Ship time is always a major event in every northern community, usually involving at least three types of ship: the coastguard/icebreaker, the oil tanker and the cargo ship. The coastguard comes in ahead of the others to ensure the ice is broken up and the passage safe. The oil tanker brings in the year’s supply of oil, gasoline, heating fuel and aviation gas, while the government cargo ships unload heavy supplies such as lumber and vehicles.
The Northwest Company (which replaced the Hudson Bay Company in the 1980s) have their own ships to re-supply the communities, sometimes racing against time to get in and out before the ice brings winter freeze-up. It is always an exciting time. The Northwest Company ships often hire every male in town to help unload a year’s supply of goods as quickly as possible, from freezers and snowmobiles to frozen foods and Christmas supplies. The last ship’s departure means that winter is close, snow flurries are in the air and once more Inuit can look forward to getting back to hunting on the land again.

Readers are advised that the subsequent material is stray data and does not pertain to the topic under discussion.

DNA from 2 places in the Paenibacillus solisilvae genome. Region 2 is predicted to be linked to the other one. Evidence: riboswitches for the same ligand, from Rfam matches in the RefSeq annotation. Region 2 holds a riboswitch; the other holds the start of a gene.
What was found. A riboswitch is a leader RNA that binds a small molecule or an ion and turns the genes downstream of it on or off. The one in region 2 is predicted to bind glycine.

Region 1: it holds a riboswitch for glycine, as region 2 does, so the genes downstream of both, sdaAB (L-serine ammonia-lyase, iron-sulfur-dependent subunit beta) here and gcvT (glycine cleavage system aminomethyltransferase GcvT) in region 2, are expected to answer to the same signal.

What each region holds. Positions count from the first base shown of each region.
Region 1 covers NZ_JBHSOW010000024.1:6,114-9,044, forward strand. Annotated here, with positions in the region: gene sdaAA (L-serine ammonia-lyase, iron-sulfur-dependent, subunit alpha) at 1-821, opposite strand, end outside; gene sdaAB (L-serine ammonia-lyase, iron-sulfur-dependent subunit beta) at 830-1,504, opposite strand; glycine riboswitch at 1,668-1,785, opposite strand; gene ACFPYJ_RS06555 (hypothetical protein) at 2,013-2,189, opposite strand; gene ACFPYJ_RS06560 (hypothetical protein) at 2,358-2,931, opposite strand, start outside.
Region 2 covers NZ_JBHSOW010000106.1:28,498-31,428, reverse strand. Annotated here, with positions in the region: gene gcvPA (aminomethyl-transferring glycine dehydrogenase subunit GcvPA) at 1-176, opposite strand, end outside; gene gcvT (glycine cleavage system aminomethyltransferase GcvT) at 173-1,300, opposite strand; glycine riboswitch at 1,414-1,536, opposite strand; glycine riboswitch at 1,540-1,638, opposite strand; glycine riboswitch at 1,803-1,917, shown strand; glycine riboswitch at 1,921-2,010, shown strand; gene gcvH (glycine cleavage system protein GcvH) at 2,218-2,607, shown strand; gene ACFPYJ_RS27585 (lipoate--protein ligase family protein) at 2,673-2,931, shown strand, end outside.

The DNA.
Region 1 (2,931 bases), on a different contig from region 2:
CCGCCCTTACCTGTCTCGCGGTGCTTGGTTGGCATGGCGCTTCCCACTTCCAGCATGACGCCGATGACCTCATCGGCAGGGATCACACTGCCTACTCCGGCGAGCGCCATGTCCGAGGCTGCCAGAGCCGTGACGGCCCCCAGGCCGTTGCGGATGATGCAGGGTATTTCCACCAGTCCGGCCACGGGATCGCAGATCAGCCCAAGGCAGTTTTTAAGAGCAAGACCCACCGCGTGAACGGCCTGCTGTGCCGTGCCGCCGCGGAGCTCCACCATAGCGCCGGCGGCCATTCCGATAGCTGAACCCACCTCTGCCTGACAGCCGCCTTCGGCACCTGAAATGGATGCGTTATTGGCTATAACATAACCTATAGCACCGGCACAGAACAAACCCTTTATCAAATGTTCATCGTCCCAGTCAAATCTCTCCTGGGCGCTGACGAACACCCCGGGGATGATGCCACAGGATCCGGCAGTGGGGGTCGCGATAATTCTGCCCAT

Nick Newbery taught in several communities in Nunavut from 1976-2005. He would like to acknowledge the assistance he received for this article from Bert Rose, northern educator and long-time resident of Nunavut. The photos in this article are from Nick’s Arctic photo collection that can be found at www.newberyphotoarchives.ca and should be viewed from a historical perspective.